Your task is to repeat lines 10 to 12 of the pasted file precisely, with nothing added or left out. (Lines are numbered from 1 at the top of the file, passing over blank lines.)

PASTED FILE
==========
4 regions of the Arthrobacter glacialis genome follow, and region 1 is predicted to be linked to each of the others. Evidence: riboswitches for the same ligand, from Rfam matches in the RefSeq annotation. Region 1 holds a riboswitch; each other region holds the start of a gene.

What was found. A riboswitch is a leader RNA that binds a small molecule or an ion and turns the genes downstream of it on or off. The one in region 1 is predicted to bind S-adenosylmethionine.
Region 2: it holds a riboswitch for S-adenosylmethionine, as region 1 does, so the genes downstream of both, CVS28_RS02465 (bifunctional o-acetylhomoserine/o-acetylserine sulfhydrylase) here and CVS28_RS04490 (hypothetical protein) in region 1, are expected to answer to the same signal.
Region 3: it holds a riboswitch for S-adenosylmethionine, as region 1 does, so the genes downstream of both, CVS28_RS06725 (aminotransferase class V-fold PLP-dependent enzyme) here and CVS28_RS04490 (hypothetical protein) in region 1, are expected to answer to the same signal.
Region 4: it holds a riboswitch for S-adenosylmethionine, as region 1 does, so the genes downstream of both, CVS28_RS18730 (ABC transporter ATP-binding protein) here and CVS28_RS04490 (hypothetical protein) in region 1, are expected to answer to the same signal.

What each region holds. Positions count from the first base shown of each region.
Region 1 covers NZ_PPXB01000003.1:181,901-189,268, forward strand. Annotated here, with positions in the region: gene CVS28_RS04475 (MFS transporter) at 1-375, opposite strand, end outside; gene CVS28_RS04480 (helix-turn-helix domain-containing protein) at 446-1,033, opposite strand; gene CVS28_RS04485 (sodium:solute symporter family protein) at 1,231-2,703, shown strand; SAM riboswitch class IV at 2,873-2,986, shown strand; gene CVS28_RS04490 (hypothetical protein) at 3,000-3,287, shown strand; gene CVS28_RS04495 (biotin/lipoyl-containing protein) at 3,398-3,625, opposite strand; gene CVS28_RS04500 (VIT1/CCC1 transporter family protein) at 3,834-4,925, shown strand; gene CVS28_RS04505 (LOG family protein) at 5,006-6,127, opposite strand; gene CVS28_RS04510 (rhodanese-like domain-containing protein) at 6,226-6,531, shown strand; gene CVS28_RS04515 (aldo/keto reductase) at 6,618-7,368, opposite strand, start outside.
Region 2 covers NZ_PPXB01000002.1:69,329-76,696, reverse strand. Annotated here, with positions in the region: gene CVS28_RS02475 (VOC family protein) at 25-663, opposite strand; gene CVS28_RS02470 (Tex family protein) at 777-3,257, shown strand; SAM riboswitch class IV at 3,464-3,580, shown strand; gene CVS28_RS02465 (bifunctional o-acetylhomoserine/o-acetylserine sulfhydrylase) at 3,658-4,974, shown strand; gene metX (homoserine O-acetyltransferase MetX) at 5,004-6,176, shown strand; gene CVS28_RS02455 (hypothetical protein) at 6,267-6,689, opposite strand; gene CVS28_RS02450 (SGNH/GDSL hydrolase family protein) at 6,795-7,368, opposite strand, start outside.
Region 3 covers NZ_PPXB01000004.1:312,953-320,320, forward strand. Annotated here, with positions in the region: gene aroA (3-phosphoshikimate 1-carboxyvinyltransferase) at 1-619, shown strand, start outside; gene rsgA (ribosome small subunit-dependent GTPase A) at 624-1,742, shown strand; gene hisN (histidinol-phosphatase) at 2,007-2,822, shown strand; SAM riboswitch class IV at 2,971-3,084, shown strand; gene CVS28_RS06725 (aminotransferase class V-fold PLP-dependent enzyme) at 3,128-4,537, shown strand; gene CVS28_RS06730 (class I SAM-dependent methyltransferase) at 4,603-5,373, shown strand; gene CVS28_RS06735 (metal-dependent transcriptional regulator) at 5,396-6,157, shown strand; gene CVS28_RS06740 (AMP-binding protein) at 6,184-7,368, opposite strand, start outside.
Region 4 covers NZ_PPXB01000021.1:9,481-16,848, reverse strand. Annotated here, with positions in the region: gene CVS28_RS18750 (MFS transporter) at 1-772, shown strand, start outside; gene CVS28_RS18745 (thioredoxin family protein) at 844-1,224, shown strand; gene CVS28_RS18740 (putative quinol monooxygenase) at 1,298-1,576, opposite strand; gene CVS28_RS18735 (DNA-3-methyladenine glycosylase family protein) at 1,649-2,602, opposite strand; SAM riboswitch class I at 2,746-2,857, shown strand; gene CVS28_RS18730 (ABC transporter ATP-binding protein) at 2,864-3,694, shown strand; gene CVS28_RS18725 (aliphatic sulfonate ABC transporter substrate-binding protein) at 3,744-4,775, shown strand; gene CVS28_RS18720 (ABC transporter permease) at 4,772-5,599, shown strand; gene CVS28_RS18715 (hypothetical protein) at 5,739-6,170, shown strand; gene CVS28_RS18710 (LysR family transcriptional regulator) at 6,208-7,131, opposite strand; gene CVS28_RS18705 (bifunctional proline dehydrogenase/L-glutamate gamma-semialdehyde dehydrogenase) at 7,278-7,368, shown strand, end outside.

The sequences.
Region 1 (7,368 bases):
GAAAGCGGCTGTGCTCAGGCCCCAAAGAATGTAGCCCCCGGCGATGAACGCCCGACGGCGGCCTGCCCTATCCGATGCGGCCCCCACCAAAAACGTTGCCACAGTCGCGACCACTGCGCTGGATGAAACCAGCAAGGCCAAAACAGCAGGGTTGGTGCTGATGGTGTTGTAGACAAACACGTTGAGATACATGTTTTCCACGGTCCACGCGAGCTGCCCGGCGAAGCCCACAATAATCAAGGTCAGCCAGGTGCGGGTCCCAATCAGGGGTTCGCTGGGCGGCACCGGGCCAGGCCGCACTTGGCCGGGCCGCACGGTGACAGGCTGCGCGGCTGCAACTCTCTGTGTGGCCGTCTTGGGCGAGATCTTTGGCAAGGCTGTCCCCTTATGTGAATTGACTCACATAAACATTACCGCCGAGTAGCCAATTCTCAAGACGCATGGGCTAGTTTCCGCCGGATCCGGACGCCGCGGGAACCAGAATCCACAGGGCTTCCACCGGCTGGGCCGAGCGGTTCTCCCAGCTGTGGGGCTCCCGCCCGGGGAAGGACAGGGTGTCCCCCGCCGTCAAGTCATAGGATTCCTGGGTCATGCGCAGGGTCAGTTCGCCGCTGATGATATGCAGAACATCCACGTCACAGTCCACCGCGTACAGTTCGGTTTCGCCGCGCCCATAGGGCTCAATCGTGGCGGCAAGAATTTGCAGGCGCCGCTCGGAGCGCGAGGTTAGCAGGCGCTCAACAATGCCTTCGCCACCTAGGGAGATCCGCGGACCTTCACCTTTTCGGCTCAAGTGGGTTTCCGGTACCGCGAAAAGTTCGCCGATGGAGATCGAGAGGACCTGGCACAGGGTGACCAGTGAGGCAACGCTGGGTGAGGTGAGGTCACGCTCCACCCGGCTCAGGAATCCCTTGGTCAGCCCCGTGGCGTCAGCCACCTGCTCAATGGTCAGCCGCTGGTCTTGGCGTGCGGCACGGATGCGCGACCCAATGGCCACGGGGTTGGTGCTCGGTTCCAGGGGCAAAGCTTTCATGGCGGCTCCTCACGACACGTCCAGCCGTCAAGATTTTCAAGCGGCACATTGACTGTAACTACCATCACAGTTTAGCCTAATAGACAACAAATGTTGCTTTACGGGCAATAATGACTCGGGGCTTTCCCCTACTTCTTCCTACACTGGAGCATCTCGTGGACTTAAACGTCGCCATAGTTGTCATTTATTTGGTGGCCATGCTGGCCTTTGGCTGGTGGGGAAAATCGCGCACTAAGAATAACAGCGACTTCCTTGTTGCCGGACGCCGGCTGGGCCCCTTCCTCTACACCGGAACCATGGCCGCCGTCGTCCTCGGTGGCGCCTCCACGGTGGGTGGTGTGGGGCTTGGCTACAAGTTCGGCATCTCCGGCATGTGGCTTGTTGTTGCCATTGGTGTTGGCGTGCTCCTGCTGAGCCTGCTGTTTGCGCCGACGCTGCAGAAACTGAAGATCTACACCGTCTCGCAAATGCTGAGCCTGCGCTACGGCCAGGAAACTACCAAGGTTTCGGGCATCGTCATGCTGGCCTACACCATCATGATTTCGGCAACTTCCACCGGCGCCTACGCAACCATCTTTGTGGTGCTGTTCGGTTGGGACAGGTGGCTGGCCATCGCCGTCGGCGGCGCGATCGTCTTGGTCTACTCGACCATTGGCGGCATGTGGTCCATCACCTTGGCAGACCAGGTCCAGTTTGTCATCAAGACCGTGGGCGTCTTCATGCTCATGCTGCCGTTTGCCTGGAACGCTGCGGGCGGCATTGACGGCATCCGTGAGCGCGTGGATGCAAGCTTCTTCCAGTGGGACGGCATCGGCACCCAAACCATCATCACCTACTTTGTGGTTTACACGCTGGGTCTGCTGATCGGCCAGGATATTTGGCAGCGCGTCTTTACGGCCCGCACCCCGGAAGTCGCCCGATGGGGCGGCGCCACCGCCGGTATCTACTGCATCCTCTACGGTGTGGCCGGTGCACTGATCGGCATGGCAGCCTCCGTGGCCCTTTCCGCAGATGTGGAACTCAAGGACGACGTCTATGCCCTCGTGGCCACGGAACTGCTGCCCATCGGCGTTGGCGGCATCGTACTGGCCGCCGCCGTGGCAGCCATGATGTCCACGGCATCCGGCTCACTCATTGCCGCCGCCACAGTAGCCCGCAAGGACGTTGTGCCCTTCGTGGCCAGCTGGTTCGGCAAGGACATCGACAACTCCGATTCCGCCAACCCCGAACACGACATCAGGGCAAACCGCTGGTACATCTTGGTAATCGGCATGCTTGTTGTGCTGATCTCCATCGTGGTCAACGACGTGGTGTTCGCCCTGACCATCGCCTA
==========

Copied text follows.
Region 4 covers NZ_PPXB01000021.1:9,481-16,848, reverse strand. Annotated here, with positions in the region: gene CVS28_RS18750 (MFS transporter) at 1-772, shown strand, start outside; gene CVS28_RS18745 (thioredoxin family protein) at 844-1,224, shown strand; gene CVS28_RS18740 (putative quinol monooxygenase) at 1,298-1,576, opposite strand; gene CVS28_RS18735 (DNA-3-methyladenine glycosylase family protein) at 1,649-2,602, opposite strand; SAM riboswitch class I at 2,746-2,857, shown strand; gene CVS28_RS18730 (ABC transporter ATP-binding protein) at 2,864-3,694, shown strand; gene CVS28_RS18725 (aliphatic sulfonate ABC transporter substrate-binding protein) at 3,744-4,775, shown strand; gene CVS28_RS18720 (ABC transporter permease) at 4,772-5,599, shown strand; gene CVS28_RS18715 (hypothetical protein) at 5,739-6,170, shown strand; gene CVS28_RS18710 (LysR family transcriptional regulator) at 6,208-7,131, opposite strand; gene CVS28_RS18705 (bifunctional proline dehydrogenase/L-glutamate gamma-semialdehyde dehydrogenase) at 7,278-7,368, shown strand, end outside.

The sequences.
Region 1 (7,368 bases):